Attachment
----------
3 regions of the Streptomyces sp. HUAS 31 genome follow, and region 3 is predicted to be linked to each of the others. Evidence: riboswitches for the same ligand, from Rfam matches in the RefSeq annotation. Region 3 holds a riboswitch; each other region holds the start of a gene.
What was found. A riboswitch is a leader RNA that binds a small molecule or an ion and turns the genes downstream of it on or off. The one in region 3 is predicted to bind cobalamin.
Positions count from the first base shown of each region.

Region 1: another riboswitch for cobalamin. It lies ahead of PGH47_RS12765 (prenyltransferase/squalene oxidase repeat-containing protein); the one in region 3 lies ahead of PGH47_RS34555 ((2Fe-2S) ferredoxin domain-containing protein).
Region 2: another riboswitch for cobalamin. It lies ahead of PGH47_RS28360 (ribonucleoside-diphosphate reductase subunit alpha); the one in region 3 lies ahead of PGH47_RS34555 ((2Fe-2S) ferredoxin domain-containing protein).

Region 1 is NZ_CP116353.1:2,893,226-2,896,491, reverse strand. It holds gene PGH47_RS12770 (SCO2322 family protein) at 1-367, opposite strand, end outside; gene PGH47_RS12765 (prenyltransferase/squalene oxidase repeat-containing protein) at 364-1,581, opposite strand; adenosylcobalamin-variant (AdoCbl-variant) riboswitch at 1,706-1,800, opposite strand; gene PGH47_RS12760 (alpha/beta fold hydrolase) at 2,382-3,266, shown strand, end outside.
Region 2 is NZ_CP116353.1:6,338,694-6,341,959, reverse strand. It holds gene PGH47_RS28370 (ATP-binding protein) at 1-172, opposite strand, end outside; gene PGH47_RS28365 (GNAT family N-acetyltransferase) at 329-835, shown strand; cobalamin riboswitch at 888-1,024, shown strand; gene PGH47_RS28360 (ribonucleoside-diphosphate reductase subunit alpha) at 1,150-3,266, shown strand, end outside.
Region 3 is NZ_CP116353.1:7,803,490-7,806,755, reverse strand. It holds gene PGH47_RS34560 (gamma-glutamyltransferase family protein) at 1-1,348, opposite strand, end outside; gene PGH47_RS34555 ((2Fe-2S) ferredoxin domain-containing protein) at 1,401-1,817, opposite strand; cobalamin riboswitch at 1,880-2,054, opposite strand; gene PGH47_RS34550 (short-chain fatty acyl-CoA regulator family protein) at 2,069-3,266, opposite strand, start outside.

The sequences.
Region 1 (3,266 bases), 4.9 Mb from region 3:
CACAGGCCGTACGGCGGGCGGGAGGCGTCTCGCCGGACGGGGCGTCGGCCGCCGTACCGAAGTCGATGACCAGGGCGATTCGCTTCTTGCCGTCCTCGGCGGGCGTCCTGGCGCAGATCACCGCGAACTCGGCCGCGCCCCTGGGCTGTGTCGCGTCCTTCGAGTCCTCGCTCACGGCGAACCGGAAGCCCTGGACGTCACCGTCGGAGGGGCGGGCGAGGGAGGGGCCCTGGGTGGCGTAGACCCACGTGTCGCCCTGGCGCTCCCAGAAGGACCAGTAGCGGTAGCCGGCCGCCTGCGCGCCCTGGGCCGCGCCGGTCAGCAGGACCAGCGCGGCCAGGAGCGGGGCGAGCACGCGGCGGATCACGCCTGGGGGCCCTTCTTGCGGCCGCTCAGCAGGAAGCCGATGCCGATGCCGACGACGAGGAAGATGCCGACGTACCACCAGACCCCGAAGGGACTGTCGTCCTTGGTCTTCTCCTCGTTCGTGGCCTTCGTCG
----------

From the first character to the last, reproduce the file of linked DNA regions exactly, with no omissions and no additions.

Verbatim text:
3 regions of the Streptomyces sp. HUAS 31 genome follow, and region 3 is predicted to be linked to each of the others. Evidence: riboswitches for the same ligand, from Rfam matches in the RefSeq annotation. Region 3 holds a riboswitch; each other region holds the start of a gene.
What was found. A riboswitch is a leader RNA that binds a small molecule or an ion and turns the genes downstream of it on or off. The one in region 3 is predicted to bind cobalamin.
Positions count from the first base shown of each region.

Region 1: another riboswitch for cobalamin. It lies ahead of PGH47_RS12765 (prenyltransferase/squalene oxidase repeat-containing protein); the one in region 3 lies ahead of PGH47_RS34555 ((2Fe-2S) ferredoxin domain-containing protein).
Region 2: another riboswitch for cobalamin. It lies ahead of PGH47_RS28360 (ribonucleoside-diphosphate reductase subunit alpha); the one in region 3 lies ahead of PGH47_RS34555 ((2Fe-2S) ferredoxin domain-containing protein).

Region 1 is NZ_CP116353.1:2,893,226-2,896,491, reverse strand. It holds gene PGH47_RS12770 (SCO2322 family protein) at 1-367, opposite strand, end outside; gene PGH47_RS12765 (prenyltransferase/squalene oxidase repeat-containing protein) at 364-1,581, opposite strand; adenosylcobalamin-variant (AdoCbl-variant) riboswitch at 1,706-1,800, opposite strand; gene PGH47_RS12760 (alpha/beta fold hydrolase) at 2,382-3,266, shown strand, end outside.
Region 2 is NZ_CP116353.1:6,338,694-6,341,959, reverse strand. It holds gene PGH47_RS28370 (ATP-binding protein) at 1-172, opposite strand, end outside; gene PGH47_RS28365 (GNAT family N-acetyltransferase) at 329-835, shown strand; cobalamin riboswitch at 888-1,024, shown strand; gene PGH47_RS28360 (ribonucleoside-diphosphate reductase subunit alpha) at 1,150-3,266, shown strand, end outside.
Region 3 is NZ_CP116353.1:7,803,490-7,806,755, reverse strand. It holds gene PGH47_RS34560 (gamma-glutamyltransferase family protein) at 1-1,348, opposite strand, end outside; gene PGH47_RS34555 ((2Fe-2S) ferredoxin domain-containing protein) at 1,401-1,817, opposite strand; cobalamin riboswitch at 1,880-2,054, opposite strand; gene PGH47_RS34550 (short-chain fatty acyl-CoA regulator family protein) at 2,069-3,266, opposite strand, start outside.

The sequences.
Region 1 (3,266 bases), 4.9 Mb from region 3:
CACAGGCCGTACGGCGGGCGGGAGGCGTCTCGCCGGACGGGGCGTCGGCCGCCGTACCGAAGTCGATGACCAGGGCGATTCGCTTCTTGCCGTCCTCGGCGGGCGTCCTGGCGCAGATCACCGCGAACTCGGCCGCGCCCCTGGGCTGTGTCGCGTCCTTCGAGTCCTCGCTCACGGCGAACCGGAAGCCCTGGACGTCACCGTCGGAGGGGCGGGCGAGGGAGGGGCCCTGGGTGGCGTAGACCCACGTGTCGCCCTGGCGCTCCCAGAAGGACCAGTAGCGGTAGCCGGCCGCCTGCGCGCCCTGGGCCGCGCCGGTCAGCAGGACCAGCGCGGCCAGGAGCGGGGCGAGCACGCGGCGGATCACGCCTGGGGGCCCTTCTTGCGGCCGCTCAGCAGGAAGCCGATGCCGATGCCGACGACGAGGAAGATGCCGACGTACCACCAGACCCCGAAGGGACTGTCGTCCTTGGTCTTCTCCTCGTTCGTGGCCTTCGTCG